Jack of All Stacks,
Master of None

You are either planning on asking too much from your in-house technical team… Or you already have.
MARCH, 2018

In an era of tech tycoons, CTOs and leaders do not have to look far for external validation that building a large in-house team can yield powerful results. For every example of a successful software mogul there are countless "alternative endings" where the story of assembling an in-house team is like taking a turn at the Wheel of Fortune. Before taking a spin, tech executives should consider how a digital partner can leverage the CTO's skill sets and boost their capacity while de-risking the product and execution.

CTOs chance quality, time, and money when building an in-house team. Tech stacks are ever-changing and complicated. Building a team to work towards a product roadmap requiring design, front-end engineering, back-end engineering, and mobile optimization all while integrating with third-party APIs under tight deadlines is the recipe for poor execution and broken promises.
In practice, most digital products are the results of many fractional skill sets. In-house teams are often resource and capital constrained leaving engineers spread thin and forced to learn, in-flight, several different programming languages and skills.
In this manner, building a digital product is not so different than building a house. If you're handy enough, you could probably complete the construction yourself. But it is likely you will spend a lot of time learning on the job and subject your project to a lot of costly rework. Ultimately, the project will finish behind schedule and with questionable quality – especially when compared to the house next door built by a team of craftsmen.

Compounding this risk, should the CTO find their team is underwater or underqualified, they will be forced to manage an at-risk product while moonlighting to backfill their technical needs. Recruiting can be slow and painful. Once complete, there is still the transition period.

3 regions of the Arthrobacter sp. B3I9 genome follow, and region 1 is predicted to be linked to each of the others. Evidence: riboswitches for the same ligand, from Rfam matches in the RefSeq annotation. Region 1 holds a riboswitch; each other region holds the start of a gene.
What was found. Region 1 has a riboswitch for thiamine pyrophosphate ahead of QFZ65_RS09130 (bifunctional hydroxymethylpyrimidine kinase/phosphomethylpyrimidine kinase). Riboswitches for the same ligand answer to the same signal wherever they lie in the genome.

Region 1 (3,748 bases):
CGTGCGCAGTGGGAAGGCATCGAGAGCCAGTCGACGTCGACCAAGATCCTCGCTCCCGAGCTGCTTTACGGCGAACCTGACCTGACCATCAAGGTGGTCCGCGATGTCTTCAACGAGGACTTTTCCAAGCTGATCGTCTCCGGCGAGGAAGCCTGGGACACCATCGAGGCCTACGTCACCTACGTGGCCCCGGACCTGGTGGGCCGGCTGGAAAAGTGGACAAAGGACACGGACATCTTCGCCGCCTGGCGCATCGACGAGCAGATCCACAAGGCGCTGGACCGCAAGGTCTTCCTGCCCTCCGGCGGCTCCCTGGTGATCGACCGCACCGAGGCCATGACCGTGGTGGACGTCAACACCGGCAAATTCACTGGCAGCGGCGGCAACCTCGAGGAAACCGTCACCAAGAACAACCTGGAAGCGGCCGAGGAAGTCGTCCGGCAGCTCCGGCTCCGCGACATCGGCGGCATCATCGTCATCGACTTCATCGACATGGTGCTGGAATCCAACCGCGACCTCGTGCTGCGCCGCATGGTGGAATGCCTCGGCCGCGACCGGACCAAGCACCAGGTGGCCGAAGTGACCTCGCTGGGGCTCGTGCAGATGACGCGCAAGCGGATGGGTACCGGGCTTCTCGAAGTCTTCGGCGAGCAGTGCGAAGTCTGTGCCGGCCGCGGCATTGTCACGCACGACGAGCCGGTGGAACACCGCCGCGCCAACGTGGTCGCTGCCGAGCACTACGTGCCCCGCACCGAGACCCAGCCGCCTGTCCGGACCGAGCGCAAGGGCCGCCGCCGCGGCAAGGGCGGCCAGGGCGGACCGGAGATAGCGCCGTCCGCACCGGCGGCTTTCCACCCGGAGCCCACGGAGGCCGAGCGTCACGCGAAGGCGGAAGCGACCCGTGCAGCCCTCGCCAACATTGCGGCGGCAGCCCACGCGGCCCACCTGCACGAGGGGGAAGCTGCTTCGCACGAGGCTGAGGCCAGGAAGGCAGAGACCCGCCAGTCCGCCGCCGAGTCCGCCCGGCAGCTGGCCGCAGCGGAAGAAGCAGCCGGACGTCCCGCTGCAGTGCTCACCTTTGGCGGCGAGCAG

When a CTO engages the right digital partner, they gain access to a breadth and depth of skill sets and experiences that cannot be assembled in-house. Access to qualified talent and fractional resources empowers the CTO to seamlessly change the composition and velocity of their delivery team – or pivot their product. Moreover, leaders introducing a digital partner to their product reduce the concentration risk associated with in-house teams.
Don't create a keyman…
The excitement of building a product combined with the gusto leaders naturally have around assembling a team can overshadow the potential risks and drawbacks of relying entirely on an in-house team.
The dramatic risk everyone first considers is, what if this is not a good fit? The emotional capital expensed when unwinding a relationship with an underperforming team member can be taxing. This is a red herring. Yes, you've invested a lot in sourcing, hiring and training. Yes, you've started to build a personal connection which makes a divorce even more painful. However, what CTOs should really protect is not emotional capital, but intellectual.

Keyman risk can kill a company. The process of creating this is formulaic. When CTOs get out of the driver seat and hand the keys to an in-house technical team, a lynchpin is born. As domain knowledge increases over time, the juggernaut grows. This if further amplified when the technical team wears several different hats while building a digital product. In other words, the smaller the team the greater the concentration of knowledge.

Bringing in a third-party is a natural way for CTOs to increase their development velocity and quality while diversifying and mitigating risk. CTOs have the opportunity to start small, scale fast, and change quickly. It is common for a digital product to experience a few twists and turns during their journey – having access to on-demand talent makes it easier to fine-tune or pivot your product market fit. While a digital partner does have drawbacks, we believe our True Partnership model culls many concerns and aligns incentives.

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